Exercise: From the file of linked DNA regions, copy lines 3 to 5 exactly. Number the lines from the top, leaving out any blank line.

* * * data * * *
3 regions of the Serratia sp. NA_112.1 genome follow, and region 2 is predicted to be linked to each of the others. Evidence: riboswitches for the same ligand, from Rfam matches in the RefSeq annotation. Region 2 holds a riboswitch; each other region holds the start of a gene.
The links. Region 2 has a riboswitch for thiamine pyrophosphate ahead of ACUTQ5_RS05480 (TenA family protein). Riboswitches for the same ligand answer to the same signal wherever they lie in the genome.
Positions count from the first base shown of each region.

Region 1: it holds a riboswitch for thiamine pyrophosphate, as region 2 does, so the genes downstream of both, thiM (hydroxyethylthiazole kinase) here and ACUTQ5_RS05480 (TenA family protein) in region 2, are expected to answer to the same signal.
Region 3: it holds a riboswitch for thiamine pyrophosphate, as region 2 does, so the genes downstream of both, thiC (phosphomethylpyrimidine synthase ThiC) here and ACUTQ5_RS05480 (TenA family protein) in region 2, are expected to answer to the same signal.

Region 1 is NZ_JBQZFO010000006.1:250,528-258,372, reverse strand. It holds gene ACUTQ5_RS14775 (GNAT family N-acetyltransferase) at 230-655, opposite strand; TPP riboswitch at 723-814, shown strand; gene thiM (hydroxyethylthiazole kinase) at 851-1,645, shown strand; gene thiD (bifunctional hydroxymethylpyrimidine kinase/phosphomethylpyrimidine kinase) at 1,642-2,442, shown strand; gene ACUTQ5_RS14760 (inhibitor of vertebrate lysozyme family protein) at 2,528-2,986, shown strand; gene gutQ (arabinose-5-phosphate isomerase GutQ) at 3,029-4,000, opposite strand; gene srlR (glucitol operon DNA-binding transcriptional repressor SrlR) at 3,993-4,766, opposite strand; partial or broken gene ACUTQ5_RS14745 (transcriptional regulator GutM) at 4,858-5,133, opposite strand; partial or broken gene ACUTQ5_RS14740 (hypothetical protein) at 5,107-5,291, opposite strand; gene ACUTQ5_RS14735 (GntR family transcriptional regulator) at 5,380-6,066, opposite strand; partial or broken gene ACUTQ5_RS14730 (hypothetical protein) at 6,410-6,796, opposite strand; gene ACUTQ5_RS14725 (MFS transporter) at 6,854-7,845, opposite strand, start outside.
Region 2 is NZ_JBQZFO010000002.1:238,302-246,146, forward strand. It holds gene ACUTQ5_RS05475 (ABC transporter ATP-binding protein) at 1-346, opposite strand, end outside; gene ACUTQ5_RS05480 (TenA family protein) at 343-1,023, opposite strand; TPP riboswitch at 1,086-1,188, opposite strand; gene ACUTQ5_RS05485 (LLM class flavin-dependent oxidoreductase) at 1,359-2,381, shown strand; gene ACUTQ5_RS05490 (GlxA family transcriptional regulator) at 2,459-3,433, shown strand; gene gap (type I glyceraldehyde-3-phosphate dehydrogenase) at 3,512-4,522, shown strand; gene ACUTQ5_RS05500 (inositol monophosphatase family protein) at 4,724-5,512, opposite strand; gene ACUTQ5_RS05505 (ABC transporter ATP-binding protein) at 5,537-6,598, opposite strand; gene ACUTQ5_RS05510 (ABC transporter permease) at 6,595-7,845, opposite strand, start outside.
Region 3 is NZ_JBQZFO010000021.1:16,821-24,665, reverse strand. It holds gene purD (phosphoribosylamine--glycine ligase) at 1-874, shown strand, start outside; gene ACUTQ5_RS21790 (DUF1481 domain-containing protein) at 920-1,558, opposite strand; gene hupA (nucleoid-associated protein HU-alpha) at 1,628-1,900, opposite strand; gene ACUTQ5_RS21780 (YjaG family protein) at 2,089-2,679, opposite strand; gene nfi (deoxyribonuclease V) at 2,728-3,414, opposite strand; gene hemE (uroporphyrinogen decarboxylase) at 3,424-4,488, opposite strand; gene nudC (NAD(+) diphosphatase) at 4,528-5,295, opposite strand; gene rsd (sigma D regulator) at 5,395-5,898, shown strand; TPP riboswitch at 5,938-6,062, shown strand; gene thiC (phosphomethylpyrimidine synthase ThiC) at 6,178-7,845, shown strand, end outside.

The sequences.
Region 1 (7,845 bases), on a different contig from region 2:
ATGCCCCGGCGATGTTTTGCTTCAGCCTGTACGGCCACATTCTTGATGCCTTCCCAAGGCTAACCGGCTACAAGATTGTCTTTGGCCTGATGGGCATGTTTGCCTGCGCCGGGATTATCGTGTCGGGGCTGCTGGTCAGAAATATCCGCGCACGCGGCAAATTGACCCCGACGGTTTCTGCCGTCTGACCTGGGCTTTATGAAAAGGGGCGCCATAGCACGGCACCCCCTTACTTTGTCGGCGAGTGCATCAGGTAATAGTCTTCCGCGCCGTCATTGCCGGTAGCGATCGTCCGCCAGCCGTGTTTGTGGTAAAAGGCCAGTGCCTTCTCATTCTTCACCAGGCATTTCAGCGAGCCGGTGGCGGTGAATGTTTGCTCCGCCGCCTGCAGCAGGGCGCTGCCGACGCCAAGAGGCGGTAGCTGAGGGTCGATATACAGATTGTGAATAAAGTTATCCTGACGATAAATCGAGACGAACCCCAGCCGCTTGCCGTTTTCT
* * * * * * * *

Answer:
Positions count from the first base shown of each region.

Region 1: it holds a riboswitch for thiamine pyrophosphate, as region 2 does, so the genes downstream of both, thiM (hydroxyethylthiazole kinase) here and ACUTQ5_RS05480 (TenA family protein) in region 2, are expected to answer to the same signal.
Region 3: it holds a riboswitch for thiamine pyrophosphate, as region 2 does, so the genes downstream of both, thiC (phosphomethylpyrimidine synthase ThiC) here and ACUTQ5_RS05480 (TenA family protein) in region 2, are expected to answer to the same signal.